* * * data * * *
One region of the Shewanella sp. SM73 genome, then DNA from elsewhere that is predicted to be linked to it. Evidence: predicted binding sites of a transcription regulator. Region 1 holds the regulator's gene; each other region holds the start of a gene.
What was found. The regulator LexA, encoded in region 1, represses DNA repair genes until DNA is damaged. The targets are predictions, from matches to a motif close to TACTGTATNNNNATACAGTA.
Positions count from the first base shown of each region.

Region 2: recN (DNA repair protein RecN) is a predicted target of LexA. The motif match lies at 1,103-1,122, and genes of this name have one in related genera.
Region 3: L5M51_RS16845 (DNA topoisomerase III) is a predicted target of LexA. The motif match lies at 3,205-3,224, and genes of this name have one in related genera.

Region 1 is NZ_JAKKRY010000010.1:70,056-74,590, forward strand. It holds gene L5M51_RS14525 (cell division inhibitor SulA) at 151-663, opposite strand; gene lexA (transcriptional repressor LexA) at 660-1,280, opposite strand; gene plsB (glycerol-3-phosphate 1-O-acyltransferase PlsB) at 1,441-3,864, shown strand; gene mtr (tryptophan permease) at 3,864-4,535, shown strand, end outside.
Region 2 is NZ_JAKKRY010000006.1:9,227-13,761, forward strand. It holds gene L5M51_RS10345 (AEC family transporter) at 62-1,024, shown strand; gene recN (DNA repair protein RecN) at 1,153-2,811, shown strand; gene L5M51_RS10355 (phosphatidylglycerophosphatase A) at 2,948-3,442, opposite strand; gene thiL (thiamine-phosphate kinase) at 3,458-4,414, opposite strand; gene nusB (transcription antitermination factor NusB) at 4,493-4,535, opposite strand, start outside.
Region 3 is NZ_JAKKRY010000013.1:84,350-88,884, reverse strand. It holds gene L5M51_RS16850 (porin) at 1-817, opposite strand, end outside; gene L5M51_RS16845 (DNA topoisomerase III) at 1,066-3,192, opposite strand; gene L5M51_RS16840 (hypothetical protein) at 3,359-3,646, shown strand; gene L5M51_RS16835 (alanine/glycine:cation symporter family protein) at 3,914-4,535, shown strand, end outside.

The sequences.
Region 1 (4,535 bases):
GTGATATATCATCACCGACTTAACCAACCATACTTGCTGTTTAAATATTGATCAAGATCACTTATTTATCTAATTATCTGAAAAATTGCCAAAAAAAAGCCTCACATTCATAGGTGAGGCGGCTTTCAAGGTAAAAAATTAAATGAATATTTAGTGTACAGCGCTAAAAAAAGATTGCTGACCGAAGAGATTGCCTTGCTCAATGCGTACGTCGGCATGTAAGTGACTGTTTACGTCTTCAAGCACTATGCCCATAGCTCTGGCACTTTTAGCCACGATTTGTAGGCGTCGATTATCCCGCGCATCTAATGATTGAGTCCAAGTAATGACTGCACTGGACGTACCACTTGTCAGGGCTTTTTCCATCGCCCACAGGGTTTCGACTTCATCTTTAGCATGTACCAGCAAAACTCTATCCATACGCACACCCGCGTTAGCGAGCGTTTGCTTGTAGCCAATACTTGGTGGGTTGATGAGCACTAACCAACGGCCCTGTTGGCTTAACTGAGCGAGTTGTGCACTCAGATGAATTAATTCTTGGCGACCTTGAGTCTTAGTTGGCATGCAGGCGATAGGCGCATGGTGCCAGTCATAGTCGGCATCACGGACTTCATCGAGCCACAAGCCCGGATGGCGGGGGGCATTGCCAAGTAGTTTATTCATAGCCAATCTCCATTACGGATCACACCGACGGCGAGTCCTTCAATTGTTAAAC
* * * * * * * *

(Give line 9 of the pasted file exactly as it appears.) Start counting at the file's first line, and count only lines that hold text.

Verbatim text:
The sequences.